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The role of regulatory learning in energy transition: The case of solar PV in Brazil

IEFE Working Paper n. 91

by Miguel Vazquez and Michelle Hallack

The analysis of institutional and technological dynamics is frequently tackled by defining several levels of nested decision‐making processes. Those representations typically deal with institutions and technology practice separately. In this paper, we use the Institutional Analysis and Development (IAD) framework to study the coevolution between regulatory institutions and technology practice.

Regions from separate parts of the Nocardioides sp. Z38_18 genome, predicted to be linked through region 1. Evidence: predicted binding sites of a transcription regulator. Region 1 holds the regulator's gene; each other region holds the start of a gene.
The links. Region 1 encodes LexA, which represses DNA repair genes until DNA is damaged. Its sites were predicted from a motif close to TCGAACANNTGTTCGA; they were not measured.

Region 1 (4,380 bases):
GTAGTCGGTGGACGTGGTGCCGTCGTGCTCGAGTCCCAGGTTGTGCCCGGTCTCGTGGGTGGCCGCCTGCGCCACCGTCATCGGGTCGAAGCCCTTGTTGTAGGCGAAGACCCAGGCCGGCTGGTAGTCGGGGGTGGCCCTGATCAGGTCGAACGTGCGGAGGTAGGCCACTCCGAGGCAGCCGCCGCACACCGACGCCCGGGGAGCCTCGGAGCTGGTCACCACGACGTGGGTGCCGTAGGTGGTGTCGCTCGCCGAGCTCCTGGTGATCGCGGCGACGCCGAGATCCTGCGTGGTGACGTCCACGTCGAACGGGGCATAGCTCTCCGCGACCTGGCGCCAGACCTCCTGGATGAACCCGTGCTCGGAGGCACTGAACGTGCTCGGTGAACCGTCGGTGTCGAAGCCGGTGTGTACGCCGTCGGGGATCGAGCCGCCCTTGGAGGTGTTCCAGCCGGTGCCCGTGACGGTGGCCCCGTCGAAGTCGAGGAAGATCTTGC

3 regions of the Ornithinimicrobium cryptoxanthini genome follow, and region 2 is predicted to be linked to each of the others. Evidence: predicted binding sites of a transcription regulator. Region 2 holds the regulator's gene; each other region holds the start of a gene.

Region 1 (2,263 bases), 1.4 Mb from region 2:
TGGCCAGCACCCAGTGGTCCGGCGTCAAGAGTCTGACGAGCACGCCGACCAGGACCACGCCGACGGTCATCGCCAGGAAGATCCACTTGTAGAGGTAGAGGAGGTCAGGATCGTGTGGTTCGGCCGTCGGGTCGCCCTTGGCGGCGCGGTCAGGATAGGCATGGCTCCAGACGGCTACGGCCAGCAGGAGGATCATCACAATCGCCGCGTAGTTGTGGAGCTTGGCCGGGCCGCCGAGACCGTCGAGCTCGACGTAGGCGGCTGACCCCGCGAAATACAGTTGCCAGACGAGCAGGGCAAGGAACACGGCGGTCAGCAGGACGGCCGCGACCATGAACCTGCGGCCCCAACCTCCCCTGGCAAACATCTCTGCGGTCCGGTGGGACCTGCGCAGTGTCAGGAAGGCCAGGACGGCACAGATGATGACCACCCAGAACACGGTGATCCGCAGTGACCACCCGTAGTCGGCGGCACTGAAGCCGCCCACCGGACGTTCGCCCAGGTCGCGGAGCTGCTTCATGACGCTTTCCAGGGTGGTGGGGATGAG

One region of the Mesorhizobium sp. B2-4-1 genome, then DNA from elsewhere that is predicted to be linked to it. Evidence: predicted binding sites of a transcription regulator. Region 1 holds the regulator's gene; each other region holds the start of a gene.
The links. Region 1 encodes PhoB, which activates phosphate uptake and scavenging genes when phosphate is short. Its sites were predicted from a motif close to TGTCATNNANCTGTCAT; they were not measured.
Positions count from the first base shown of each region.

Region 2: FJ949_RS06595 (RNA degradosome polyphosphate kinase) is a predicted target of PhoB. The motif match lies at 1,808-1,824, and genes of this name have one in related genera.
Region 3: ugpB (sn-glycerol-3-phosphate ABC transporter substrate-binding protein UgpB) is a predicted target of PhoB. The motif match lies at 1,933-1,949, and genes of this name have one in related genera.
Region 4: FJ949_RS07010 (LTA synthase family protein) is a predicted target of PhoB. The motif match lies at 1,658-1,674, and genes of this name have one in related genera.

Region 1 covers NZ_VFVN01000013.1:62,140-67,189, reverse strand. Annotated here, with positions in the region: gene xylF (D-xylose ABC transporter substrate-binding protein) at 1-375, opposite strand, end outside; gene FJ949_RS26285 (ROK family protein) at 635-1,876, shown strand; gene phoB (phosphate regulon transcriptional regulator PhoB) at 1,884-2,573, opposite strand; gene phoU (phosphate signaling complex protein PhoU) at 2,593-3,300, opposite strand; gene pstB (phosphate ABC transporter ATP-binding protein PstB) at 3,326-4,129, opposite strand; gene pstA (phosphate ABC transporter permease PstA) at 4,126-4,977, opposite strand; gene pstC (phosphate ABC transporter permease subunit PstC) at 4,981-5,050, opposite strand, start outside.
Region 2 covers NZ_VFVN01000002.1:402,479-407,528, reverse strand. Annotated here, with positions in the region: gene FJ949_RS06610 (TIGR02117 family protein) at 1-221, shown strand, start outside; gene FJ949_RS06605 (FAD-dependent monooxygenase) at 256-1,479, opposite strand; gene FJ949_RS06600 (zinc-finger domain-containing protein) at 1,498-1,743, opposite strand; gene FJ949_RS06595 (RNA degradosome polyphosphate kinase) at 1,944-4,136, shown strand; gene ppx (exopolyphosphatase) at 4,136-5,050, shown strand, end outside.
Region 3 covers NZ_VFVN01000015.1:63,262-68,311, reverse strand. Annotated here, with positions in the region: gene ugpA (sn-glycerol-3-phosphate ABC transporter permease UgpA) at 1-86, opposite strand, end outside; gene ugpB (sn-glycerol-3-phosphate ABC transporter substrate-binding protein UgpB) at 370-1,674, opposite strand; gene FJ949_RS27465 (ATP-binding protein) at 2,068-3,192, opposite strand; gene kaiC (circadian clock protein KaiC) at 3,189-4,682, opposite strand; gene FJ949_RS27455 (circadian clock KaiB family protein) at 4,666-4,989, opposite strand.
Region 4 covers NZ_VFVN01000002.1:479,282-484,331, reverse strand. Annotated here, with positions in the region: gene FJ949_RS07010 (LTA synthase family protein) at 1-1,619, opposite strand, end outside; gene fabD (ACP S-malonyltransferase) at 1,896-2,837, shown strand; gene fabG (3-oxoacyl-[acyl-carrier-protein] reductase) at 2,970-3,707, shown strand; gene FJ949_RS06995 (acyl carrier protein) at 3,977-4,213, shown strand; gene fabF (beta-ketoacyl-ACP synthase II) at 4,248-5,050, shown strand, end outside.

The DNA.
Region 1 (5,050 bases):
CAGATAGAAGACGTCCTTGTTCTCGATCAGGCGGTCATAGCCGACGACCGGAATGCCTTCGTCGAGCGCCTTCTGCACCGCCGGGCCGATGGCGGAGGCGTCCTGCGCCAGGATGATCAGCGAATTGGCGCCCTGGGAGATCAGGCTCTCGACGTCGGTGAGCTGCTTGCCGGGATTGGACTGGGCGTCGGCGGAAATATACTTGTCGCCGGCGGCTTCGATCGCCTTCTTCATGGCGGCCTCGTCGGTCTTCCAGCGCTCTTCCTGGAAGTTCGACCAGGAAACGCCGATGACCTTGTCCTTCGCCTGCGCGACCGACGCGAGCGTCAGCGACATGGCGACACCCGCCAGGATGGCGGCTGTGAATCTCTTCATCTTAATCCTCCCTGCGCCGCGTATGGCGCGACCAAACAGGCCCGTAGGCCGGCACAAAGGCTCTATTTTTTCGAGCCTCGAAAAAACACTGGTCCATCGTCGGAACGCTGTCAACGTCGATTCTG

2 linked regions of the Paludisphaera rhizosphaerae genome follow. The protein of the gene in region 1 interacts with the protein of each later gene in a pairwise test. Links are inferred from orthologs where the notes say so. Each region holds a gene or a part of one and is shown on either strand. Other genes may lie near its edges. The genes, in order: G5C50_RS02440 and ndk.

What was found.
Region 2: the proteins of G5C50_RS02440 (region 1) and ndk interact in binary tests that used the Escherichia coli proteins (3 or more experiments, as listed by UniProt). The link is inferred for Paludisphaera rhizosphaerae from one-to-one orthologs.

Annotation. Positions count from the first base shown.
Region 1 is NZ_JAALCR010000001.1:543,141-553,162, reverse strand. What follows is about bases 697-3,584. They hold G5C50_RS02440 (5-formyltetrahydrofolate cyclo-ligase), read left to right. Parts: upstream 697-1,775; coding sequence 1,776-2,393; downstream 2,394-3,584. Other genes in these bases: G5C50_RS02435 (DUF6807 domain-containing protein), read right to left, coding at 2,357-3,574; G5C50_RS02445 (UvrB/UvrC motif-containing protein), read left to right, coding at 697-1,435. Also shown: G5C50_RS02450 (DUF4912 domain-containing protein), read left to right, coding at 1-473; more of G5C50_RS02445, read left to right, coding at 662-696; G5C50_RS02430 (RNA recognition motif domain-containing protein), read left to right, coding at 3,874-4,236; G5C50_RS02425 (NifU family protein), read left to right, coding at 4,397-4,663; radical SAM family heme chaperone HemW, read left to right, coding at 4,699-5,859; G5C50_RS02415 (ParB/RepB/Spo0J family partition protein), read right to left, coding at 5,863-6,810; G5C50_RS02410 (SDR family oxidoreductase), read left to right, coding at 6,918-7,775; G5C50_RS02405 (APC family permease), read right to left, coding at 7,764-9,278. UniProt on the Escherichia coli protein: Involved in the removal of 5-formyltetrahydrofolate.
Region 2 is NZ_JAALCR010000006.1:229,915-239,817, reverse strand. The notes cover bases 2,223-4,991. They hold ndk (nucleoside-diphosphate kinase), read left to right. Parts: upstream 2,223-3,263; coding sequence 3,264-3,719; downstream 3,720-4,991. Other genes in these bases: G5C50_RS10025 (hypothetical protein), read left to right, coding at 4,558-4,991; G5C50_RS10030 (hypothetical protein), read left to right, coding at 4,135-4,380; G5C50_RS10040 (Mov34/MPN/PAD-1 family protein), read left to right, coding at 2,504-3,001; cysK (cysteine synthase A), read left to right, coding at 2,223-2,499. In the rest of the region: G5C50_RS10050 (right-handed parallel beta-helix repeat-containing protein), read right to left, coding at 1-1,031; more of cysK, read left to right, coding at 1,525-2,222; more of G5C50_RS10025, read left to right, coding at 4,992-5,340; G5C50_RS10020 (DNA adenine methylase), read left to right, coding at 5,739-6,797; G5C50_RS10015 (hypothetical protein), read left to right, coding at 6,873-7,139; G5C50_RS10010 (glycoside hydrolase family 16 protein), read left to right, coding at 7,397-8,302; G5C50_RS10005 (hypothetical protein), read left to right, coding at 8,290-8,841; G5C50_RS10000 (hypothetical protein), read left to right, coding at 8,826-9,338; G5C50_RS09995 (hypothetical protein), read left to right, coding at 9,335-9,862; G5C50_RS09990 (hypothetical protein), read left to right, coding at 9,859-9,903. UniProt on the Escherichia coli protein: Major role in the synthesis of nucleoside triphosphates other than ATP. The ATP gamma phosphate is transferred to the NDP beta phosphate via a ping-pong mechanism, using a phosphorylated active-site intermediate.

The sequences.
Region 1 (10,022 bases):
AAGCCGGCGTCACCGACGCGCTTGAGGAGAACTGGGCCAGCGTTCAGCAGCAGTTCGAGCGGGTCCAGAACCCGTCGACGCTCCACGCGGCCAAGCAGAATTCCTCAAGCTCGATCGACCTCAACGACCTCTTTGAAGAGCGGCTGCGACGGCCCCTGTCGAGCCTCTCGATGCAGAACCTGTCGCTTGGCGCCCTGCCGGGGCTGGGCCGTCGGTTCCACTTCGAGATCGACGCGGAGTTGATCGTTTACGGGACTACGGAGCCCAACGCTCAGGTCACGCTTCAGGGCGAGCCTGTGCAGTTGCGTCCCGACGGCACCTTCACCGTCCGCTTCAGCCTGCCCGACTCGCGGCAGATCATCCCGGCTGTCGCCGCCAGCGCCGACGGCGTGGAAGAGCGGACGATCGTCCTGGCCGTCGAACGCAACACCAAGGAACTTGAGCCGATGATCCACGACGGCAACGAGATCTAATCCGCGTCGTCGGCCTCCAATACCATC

Specifically, we use the IAD to show that technological routines are designed to fit into regulatory institutions (‘rules shape technology’), but also that regulatory institutions adapt to changing technological routines (‘technology shapes rules’). We use the electricity sector to illustrate this process. In the IAD, the main drivers to change rules (in our case, regulatory institutions) are the ‘evaluative criteria’ applied to outcomes. To that end, we model the evolution of an electricity sector in the process of introducing decentralized production where regulators apply three kinds of evaluative criteria: i) whether electricity is produced by the cheapest available technology nowadays; ii) whether new technology is introduced by niche markets; and iii) whether adapting institutions is necessary to avoid technological lock‐in. Our simulations of a realistic power system show that, if evaluative criteria do not consider the dynamics of decentralized production, the electricity sector may be locked in to centralized technologies.



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